Evolution, whether natural or artificial, is a funny thing. Take, for example, these two pickup trucks. They are both car-based trucks named Ford Ranchero. But that’s about the only similarity they share. The North American variety is stylish, lumbering, and thirsty. The Argentinean version is awkward looking but more utilitarian.
Exhibit A: The North American Ford Ranchero gringus. The 6th generation Ranchero (1972-76) looks and feels like its near twin, the Ford Torino. Despite the Oil Crisis, five of the six available engine options for this 118″-wheelbase behemoth were V8s. This specimen was caught in the urban savannah that is San Francisco’s Outer Richmond District.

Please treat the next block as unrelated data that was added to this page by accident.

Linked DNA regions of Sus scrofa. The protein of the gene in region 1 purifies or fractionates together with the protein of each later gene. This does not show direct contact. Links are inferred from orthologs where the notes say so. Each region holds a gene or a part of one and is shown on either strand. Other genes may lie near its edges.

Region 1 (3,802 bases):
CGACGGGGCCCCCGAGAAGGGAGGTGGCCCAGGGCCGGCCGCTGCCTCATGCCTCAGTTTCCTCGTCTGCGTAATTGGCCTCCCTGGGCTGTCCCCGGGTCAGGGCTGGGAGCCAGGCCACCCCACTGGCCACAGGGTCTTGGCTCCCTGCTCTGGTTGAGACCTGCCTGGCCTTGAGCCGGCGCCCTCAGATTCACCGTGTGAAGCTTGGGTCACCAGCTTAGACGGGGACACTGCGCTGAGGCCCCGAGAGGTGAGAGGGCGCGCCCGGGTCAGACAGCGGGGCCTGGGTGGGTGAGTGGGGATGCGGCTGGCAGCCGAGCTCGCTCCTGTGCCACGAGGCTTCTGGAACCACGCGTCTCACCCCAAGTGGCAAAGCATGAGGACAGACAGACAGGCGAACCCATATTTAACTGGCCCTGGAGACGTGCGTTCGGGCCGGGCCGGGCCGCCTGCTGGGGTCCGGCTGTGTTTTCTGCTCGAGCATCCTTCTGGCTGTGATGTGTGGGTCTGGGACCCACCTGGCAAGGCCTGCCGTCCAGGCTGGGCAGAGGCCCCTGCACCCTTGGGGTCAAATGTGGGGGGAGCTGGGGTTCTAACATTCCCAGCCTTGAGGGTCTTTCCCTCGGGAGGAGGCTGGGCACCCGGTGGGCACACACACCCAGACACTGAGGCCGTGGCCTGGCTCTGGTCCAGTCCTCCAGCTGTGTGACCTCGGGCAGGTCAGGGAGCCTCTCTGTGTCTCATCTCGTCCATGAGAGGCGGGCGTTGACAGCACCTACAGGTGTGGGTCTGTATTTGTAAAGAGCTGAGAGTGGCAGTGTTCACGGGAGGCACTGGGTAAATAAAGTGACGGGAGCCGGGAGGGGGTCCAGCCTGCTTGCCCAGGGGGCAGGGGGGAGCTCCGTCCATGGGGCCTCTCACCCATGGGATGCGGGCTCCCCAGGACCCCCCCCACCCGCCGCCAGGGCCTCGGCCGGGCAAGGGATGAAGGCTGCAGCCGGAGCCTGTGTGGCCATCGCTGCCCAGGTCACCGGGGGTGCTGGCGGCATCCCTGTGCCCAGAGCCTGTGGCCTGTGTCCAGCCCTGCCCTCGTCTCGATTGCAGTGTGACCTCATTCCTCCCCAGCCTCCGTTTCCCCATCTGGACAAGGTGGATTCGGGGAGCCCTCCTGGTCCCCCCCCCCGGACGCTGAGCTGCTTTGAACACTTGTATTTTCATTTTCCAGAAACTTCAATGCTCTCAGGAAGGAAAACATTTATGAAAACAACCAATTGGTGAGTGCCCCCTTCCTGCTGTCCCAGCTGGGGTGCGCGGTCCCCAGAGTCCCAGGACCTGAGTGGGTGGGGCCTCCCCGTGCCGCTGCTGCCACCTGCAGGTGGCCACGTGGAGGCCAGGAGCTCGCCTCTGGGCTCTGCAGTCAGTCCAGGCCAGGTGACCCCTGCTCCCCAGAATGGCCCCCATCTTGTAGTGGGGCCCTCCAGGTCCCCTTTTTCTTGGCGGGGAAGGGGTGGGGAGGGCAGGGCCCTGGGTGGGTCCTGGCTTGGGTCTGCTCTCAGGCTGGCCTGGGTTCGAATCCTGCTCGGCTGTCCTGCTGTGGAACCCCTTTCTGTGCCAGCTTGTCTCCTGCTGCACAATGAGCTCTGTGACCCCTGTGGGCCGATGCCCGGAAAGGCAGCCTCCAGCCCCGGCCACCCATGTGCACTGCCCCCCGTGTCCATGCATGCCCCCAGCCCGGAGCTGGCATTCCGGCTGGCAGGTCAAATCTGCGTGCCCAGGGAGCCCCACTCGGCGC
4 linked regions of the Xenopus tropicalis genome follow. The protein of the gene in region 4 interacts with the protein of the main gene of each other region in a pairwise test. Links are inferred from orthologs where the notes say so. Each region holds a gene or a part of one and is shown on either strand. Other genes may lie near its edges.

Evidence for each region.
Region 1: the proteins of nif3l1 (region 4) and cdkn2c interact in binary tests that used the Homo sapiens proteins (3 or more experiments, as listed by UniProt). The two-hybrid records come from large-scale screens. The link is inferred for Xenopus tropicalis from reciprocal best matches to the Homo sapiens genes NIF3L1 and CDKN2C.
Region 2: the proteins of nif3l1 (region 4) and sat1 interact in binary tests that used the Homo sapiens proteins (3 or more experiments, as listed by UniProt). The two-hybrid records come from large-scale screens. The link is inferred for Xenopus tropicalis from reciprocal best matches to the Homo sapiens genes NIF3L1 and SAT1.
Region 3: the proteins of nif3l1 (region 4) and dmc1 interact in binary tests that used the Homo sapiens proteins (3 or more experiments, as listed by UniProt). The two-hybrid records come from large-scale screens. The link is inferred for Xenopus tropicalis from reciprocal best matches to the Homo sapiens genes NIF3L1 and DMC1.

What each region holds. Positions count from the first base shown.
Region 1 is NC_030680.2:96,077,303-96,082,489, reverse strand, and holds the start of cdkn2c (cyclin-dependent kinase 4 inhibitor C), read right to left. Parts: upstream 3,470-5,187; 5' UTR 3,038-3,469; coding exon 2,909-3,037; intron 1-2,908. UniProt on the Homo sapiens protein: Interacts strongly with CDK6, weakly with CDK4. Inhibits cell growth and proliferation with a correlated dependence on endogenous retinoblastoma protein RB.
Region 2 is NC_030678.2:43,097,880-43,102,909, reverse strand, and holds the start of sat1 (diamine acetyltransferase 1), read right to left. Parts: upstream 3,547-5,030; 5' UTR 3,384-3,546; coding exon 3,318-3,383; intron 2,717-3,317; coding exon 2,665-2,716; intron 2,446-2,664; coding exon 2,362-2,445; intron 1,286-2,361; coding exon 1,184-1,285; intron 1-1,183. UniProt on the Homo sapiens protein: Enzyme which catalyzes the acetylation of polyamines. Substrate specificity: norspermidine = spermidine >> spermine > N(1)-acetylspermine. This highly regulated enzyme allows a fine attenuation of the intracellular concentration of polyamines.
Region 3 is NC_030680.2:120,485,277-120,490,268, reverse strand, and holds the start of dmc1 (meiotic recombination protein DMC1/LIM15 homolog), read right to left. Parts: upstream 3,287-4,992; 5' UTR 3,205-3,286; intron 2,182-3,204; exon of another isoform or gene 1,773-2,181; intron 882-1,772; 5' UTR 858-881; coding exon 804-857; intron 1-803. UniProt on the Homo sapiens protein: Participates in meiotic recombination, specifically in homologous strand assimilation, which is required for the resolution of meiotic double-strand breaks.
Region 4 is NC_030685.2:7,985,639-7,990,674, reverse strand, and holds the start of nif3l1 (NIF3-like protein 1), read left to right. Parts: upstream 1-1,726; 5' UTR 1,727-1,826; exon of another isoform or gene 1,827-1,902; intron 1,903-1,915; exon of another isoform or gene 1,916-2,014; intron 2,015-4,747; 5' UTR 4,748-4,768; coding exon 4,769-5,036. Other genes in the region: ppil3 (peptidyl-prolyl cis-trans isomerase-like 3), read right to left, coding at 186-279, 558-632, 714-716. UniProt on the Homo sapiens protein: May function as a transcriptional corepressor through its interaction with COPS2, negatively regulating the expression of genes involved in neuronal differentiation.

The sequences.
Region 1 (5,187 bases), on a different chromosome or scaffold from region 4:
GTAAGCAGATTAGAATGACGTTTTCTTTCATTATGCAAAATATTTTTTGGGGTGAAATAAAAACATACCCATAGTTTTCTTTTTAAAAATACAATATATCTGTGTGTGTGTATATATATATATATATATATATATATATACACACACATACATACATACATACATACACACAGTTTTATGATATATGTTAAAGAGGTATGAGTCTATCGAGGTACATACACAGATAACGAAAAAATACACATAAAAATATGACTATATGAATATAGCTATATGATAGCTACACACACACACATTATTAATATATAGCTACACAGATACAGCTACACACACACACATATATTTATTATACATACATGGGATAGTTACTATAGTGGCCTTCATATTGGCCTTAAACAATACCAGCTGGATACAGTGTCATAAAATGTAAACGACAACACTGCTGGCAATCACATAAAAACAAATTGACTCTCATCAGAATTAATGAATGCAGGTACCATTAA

Exhibit B: The Argentinean Ford Ranchero gauchus. The story of this Ranchero’s lineage is markedly different. In America, a contemporary passenger car, e.g. Falcon, Torino, LTD, was used as the basis for the Ranchero. In Argentina, the Ranchero was always based on the same 1960s Falcon. Originally, in 1962, American Falcon CKD kits were shipped down to Argentina to be assembled. Wanting to take control of their own industrial destiny, Argentina continued building essentially the same Falcon until 1991, with minor cosmetic updates. What resulted is this curious 1980s model spotted in the pampas.
This rookie wildlife biologist is horrible at identifying engines. Does this look familiar to anyone?
Images source: Copyright 2012 Hooniverse/Jim Yu
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